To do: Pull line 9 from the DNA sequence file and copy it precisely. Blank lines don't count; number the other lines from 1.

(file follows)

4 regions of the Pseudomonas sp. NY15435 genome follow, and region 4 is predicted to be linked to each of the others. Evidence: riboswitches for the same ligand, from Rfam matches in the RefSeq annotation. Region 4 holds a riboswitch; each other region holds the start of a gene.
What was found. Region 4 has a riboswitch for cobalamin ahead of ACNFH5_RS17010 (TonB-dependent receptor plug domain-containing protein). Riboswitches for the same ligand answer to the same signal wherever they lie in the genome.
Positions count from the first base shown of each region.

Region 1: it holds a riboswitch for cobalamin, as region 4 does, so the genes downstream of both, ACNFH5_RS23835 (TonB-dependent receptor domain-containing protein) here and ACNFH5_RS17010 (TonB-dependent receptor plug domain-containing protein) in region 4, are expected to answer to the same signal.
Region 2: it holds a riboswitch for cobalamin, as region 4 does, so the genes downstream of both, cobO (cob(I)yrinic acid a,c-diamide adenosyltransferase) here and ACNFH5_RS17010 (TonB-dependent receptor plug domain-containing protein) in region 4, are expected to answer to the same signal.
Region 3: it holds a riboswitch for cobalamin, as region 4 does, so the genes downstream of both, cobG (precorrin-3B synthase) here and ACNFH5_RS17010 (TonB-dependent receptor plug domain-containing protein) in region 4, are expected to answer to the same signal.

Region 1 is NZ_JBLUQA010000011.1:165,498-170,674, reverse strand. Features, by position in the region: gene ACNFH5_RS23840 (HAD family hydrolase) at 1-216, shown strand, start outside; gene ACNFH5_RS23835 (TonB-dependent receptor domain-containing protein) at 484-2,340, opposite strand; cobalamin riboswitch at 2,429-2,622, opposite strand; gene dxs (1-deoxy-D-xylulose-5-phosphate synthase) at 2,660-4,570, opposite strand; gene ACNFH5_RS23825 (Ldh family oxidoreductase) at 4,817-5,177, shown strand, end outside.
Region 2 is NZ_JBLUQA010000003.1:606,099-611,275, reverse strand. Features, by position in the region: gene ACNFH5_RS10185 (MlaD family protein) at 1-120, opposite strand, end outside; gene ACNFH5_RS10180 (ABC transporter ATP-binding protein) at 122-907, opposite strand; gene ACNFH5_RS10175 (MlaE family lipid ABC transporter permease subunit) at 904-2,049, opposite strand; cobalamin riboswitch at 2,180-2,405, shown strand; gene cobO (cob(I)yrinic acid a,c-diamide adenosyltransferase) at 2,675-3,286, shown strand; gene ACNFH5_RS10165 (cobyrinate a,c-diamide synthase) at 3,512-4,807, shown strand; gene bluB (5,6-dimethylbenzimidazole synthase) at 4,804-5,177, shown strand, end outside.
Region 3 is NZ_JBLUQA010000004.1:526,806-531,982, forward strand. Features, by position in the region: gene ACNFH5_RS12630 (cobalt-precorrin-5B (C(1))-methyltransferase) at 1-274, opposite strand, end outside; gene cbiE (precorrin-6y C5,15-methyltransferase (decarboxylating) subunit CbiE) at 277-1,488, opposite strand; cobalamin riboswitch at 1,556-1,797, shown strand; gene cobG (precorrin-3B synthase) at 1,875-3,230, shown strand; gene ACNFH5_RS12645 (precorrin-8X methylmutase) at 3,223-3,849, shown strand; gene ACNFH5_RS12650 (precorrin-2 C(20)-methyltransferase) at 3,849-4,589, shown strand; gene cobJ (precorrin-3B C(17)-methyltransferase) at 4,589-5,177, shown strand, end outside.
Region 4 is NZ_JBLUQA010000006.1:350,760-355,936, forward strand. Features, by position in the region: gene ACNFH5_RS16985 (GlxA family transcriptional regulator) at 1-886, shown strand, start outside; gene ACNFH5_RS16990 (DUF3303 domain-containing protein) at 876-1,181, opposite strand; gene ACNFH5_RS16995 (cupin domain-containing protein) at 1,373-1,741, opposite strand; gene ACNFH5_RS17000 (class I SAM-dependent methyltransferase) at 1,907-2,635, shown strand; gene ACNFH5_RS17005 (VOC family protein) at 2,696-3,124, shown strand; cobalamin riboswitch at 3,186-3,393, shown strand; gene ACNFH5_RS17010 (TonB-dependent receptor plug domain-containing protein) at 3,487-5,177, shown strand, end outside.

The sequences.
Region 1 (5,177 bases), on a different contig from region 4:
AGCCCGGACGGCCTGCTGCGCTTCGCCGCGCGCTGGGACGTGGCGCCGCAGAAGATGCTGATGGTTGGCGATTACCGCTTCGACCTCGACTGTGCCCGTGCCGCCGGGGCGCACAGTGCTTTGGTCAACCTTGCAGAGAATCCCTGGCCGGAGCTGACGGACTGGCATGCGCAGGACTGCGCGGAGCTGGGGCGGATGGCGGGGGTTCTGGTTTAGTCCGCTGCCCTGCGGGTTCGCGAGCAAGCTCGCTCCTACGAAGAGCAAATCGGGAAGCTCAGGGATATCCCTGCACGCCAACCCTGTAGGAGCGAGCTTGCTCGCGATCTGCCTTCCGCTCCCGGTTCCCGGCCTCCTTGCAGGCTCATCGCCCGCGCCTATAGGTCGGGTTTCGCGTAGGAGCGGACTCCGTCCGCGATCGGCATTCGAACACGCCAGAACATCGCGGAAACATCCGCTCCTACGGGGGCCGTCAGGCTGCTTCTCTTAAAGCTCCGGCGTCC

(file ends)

Region 3 is NZ_JBLUQA010000004.1:526,806-531,982, forward strand. Features, by position in the region: gene ACNFH5_RS12630 (cobalt-precorrin-5B (C(1))-methyltransferase) at 1-274, opposite strand, end outside; gene cbiE (precorrin-6y C5,15-methyltransferase (decarboxylating) subunit CbiE) at 277-1,488, opposite strand; cobalamin riboswitch at 1,556-1,797, shown strand; gene cobG (precorrin-3B synthase) at 1,875-3,230, shown strand; gene ACNFH5_RS12645 (precorrin-8X methylmutase) at 3,223-3,849, shown strand; gene ACNFH5_RS12650 (precorrin-2 C(20)-methyltransferase) at 3,849-4,589, shown strand; gene cobJ (precorrin-3B C(17)-methyltransferase) at 4,589-5,177, shown strand, end outside.